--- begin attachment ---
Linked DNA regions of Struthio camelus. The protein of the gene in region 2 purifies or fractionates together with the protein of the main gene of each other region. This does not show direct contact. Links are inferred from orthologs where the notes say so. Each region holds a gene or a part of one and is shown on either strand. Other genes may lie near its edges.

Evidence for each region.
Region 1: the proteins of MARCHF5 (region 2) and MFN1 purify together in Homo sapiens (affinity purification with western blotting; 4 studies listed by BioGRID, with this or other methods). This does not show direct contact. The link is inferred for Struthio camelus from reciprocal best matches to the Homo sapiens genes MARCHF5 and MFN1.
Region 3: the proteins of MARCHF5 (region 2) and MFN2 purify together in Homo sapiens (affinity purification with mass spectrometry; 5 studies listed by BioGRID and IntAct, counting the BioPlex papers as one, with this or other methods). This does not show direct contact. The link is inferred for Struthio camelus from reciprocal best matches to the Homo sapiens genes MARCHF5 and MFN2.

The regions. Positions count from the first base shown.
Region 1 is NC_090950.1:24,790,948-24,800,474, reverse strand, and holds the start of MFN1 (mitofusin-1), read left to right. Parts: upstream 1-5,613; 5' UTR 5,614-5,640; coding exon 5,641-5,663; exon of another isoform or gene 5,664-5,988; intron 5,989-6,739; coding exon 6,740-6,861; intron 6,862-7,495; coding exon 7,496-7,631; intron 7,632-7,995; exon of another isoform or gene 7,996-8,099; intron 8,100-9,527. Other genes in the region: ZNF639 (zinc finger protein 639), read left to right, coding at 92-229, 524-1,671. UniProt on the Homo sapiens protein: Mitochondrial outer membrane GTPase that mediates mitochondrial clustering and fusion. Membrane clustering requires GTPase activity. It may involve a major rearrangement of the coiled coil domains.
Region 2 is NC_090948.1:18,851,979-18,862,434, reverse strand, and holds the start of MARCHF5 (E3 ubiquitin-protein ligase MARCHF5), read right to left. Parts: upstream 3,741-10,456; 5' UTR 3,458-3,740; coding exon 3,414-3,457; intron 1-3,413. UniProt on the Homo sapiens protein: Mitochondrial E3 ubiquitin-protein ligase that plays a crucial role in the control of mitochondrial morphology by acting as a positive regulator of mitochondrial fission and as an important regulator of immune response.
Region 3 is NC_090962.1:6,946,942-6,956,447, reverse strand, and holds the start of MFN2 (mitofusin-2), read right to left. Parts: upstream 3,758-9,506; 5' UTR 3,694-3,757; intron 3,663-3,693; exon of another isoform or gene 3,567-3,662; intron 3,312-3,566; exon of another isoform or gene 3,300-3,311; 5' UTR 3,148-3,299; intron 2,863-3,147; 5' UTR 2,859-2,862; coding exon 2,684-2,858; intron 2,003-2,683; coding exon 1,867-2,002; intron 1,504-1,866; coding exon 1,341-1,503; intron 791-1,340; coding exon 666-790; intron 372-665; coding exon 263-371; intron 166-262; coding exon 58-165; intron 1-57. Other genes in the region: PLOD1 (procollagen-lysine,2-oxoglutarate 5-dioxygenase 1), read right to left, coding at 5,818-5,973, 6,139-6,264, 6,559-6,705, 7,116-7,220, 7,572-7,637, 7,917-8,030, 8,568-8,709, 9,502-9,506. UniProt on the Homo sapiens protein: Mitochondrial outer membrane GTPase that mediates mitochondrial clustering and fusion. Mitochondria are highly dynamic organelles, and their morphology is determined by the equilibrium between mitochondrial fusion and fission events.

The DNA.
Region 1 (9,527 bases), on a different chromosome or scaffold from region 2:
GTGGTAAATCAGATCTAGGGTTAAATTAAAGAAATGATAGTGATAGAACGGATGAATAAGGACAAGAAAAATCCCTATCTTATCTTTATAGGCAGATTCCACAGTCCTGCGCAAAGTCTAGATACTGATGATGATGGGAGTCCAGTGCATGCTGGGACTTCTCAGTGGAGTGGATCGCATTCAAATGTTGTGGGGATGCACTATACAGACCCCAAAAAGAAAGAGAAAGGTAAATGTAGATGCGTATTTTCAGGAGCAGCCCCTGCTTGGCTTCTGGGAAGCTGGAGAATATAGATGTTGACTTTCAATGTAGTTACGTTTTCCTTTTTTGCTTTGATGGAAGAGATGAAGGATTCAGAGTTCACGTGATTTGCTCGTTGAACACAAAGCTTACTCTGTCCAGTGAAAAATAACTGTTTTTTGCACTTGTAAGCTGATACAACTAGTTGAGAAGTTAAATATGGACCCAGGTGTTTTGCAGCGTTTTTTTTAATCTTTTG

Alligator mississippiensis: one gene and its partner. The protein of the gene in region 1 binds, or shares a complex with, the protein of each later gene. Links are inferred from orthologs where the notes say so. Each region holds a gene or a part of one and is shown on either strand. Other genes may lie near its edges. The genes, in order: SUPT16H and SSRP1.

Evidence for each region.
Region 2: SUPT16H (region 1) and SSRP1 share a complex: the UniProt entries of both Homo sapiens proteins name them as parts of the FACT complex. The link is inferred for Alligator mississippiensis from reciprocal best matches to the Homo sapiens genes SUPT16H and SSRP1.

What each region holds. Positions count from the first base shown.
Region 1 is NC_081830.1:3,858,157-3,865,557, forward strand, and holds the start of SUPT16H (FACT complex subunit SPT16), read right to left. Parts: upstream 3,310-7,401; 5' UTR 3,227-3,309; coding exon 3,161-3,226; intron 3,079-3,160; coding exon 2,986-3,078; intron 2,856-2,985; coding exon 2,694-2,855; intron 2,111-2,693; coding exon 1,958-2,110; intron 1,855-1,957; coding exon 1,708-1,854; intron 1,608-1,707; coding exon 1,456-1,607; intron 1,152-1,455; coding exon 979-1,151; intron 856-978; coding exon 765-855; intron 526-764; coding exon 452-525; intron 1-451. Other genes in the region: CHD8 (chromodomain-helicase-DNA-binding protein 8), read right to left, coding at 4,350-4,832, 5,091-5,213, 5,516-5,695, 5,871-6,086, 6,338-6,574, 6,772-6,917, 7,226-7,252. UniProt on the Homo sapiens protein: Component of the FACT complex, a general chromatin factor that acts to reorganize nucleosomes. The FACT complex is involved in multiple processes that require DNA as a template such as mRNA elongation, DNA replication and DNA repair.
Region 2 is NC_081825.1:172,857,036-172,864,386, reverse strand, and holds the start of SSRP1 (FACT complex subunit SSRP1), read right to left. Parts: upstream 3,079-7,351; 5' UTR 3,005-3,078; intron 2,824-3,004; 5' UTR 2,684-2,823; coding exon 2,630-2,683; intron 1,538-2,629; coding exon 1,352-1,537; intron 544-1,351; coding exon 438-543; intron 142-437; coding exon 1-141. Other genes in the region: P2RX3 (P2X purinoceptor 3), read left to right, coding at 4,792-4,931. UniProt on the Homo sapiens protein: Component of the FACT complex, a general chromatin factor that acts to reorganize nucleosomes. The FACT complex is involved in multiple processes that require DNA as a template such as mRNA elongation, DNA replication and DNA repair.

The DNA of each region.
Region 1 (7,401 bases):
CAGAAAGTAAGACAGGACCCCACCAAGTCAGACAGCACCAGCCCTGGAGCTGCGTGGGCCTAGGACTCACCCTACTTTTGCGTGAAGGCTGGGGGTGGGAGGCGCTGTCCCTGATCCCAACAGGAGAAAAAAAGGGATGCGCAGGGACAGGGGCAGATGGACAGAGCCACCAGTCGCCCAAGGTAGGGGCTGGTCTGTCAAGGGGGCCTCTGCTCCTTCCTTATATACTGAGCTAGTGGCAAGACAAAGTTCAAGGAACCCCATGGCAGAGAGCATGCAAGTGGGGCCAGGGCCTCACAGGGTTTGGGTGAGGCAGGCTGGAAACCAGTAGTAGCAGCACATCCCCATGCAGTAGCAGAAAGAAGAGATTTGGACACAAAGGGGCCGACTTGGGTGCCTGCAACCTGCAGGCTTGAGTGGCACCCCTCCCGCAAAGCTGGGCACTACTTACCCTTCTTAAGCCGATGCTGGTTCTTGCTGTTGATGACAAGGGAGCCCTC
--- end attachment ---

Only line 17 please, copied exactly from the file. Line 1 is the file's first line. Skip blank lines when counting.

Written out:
Region 2 is NC_081825.1:172,857,036-172,864,386, reverse strand, and holds the start of SSRP1 (FACT complex subunit SSRP1), read right to left. Parts: upstream 3,079-7,351; 5' UTR 3,005-3,078; intron 2,824-3,004; 5' UTR 2,684-2,823; coding exon 2,630-2,683; intron 1,538-2,629; coding exon 1,352-1,537; intron 544-1,351; coding exon 438-543; intron 142-437; coding exon 1-141. Other genes in the region: P2RX3 (P2X purinoceptor 3), read left to right, coding at 4,792-4,931. UniProt on the Homo sapiens protein: Component of the FACT complex, a general chromatin factor that acts to reorganize nucleosomes. The FACT complex is involved in multiple processes that require DNA as a template such as mRNA elongation, DNA replication and DNA repair.